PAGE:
Most investors are aware that interest rates are near record lows. Yields on almost $8 trillion of global government bonds have been driven to near zero by worries over global growth, and unprecedented debt purchases by central banks. However, many investors do not understand the extent of the risks to their bond portfolios in a potential rising-rate environment. And because any complacency can be dangerous, it’s essential that those investors understand these risks.

Since the 10-year Treasury rate peaked at nearly 16 percent in 1981, bonds have been in a 35-year bull market. Many investors have never seen a bear market in fixed income. Today, 30-year U.S. Treasury bond yields are under 2.5 percent, which is less than half of their 6.8 percent average over the past five decades. Just a 1 percent yield increase on that instrument would produce an estimated decline of nearly 20 percent.

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This prediction is based on a metric called duration. Duration is the approximate percentage change in price that would occur with a 1 percent change in interest rates. It would take a fairly small move up in rates on the long end to wipe out your annual return. This could prove to be a problem for investors depending on bonds for downside protection and low volatility.

Those who pay no attention to interest rates may miss out on valuable opportunities and shocks to their fixed-income portfolios.

As we are likely entering a period of rising rates, we believe it is important to analyze the sensitivity of clients’ bond portfolios to a rising interest-rate environment. This can be accomplished with a Horizon Analysis report. This model will calculate the approximate total return for an investor’s bond portfolio over a specified time horizon and interstate scenario.

Horizon Analysis allows an investor to assess the portfolio’s performance under different interest-rate scenarios, i.e., an increase of 25 basis points, 50 bps, 75 bps and 100 bps, versus a similar decrease over a specified horizon date. This type of analysis will allow investors to estimate expected gains and losses on their bond portfolios over a given period. We believe this modeling will assist investors in better understanding the potential volatility expected in a rising-rate environment.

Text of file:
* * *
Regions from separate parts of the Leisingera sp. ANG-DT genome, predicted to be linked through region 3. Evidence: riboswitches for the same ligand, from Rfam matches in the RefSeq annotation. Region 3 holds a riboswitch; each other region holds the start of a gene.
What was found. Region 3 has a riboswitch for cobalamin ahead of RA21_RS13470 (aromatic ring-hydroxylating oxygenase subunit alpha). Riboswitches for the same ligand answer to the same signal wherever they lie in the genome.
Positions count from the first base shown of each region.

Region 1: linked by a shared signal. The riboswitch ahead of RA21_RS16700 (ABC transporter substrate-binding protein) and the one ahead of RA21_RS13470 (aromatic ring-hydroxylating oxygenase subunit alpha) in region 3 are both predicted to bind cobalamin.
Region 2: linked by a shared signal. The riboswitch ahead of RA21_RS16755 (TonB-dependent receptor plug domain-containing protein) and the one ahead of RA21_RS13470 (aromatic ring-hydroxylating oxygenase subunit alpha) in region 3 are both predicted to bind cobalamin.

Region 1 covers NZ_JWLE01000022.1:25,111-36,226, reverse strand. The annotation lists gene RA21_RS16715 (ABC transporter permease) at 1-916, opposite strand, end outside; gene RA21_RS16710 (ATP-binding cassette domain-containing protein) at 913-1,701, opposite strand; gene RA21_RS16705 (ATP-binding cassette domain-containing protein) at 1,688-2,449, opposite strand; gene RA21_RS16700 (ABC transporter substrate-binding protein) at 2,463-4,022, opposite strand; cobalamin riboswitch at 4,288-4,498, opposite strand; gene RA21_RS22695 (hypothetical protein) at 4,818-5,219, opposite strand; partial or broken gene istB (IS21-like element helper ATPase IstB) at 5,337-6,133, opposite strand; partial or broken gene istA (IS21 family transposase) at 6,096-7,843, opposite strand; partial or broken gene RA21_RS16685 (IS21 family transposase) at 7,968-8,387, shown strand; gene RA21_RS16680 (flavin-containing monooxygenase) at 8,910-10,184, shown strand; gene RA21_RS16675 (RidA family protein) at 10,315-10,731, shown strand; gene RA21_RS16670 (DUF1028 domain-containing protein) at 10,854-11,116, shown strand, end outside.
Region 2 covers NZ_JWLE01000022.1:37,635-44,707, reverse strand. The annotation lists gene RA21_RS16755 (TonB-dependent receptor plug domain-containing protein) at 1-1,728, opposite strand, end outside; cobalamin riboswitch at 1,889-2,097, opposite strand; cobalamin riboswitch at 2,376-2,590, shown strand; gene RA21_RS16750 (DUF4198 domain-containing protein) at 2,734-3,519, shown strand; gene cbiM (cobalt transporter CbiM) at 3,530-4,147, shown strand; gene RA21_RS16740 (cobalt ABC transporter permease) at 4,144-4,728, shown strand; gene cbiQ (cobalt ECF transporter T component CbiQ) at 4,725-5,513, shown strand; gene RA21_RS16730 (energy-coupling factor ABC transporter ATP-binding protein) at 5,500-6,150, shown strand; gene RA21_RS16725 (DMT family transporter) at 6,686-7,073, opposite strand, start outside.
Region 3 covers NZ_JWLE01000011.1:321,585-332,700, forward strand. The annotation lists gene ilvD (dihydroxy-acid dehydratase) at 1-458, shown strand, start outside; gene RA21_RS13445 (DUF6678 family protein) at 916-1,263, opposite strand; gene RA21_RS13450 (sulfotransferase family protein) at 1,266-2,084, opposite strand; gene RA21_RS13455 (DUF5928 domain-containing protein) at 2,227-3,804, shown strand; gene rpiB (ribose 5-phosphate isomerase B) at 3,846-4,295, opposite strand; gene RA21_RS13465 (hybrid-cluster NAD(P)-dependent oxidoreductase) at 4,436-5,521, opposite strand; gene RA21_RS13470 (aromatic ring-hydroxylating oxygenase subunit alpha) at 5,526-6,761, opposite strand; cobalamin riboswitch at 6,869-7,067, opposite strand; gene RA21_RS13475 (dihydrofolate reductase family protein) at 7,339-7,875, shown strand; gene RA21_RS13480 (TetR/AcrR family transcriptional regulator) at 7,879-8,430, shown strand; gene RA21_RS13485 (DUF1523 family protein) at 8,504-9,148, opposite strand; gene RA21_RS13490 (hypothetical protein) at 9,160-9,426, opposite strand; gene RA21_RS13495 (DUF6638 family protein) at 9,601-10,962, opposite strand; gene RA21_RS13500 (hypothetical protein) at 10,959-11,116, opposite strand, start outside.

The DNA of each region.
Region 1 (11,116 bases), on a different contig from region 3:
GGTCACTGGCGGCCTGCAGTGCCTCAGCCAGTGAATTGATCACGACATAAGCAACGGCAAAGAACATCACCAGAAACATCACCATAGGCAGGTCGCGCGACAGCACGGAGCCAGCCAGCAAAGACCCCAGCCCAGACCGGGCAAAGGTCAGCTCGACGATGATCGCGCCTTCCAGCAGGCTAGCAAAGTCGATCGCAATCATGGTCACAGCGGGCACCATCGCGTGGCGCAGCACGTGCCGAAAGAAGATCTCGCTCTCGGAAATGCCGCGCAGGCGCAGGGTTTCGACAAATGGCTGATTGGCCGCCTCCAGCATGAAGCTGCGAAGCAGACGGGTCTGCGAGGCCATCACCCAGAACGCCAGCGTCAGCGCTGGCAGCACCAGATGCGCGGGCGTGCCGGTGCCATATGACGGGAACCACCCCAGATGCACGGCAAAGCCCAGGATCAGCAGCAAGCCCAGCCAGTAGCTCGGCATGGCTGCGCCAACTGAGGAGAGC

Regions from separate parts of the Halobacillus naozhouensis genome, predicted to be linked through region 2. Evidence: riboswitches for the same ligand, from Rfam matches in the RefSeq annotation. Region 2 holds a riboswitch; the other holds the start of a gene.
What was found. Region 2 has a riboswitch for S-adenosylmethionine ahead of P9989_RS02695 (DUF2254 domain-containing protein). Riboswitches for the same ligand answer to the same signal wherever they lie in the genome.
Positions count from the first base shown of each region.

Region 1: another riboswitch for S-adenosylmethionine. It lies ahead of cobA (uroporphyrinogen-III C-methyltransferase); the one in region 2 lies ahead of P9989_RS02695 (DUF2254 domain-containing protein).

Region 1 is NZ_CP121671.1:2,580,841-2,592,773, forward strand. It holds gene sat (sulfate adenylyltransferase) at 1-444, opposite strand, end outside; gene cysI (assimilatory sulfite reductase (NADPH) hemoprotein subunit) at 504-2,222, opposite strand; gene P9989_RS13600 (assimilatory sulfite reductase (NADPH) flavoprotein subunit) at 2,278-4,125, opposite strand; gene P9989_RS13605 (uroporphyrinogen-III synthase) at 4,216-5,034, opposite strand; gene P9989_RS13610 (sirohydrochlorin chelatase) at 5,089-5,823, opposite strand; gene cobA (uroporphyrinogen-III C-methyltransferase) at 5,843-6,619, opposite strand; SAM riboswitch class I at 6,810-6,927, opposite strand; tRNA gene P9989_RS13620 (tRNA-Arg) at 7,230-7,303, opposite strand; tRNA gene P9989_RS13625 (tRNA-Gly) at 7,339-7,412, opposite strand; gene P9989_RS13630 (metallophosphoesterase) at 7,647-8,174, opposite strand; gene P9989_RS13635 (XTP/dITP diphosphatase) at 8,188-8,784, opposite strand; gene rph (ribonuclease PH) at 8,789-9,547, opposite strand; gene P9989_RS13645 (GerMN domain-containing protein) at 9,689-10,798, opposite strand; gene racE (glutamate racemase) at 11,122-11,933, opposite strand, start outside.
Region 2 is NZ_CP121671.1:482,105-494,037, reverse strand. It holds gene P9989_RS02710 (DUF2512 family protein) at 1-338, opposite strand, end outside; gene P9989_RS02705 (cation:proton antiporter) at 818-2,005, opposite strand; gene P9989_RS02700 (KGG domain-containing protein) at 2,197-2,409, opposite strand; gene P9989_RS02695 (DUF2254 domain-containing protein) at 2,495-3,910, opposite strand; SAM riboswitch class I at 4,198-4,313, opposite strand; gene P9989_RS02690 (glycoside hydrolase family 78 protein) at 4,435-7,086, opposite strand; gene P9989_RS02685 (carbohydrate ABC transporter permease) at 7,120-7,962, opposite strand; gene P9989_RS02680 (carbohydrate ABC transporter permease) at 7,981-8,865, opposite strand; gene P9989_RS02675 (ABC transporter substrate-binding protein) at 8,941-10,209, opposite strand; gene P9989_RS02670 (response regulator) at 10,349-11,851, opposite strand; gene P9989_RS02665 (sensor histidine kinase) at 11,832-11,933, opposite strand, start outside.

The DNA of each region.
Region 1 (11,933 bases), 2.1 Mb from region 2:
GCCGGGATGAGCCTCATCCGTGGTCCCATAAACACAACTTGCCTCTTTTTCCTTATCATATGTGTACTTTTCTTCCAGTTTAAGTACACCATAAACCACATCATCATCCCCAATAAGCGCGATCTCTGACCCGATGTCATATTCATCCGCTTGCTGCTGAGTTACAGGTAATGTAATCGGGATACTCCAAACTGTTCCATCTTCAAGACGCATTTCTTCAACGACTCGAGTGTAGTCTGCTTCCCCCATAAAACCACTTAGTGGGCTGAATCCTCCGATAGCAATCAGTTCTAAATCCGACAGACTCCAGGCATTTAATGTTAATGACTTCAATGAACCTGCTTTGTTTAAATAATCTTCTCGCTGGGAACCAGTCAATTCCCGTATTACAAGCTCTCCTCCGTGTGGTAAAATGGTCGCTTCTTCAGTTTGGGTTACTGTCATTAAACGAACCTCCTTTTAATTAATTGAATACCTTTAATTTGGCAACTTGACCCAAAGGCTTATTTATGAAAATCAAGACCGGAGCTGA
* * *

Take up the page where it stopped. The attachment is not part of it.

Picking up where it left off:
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Meanwhile, this exercise begs the question: “How do you protect your fixed income investments as rates rise?” I believe that the number one essential element for fixed-income investors today is the flexibility of active management.

Several ideas to weather the storm include shortening duration and buying short-term bonds. While these prices may also fall, they do not fall as fast or as far as longer duration bonds.

Bond laddering will also help your bond portfolio. This simply means buying individual bonds with staggered maturities and holding them until they mature. Such a strategy allows you to use the higher rates to your advantage by reinvesting the proceeds from the maturing bonds, in newly issued bonds with higher coupon rates.

In addition, floating-rate loan bonds can benefit as rates rise. As interest rates rise, so do the coupon payments on these loans. This helps bond investors in two ways: It provides more income as rates rise, and keeps principal value stable.

History dictates that interest rates will not stay low forever, but when rates will rise and how far they’ll climb is difficult to predict. Those who pay no attention to interest rates may miss out on valuable opportunities and shocks to their fixed-income portfolios. That’s why it’s so important to understand your risks and prepare now.

David P. Bieber is a Wealth Advisor with the Wealth Management division of Morgan Stanley in New York, NY. Morgan Stanley Financial Advisor(s) engage Worth to feature this article. David may only transact business in states where he is registered or excluded or exempted from registration, www.morganstanleyfa.com/david.bieber. Transacting business, follow-up and individualized responses involving either effecting or attempting to effect transactions in securities, or the rendering of personalized investment advice for compensation, will not be made to persons in states where David is not registered or excluded or exempt from registration. The strategies and/ or investments listed may not be suitable for all investors. © 2016 Morgan Stanley Smith Barney LLC. Member, SIPC. CRC597321 11/16

This article was originally published in the December 2016/January 2017 issue of Worth.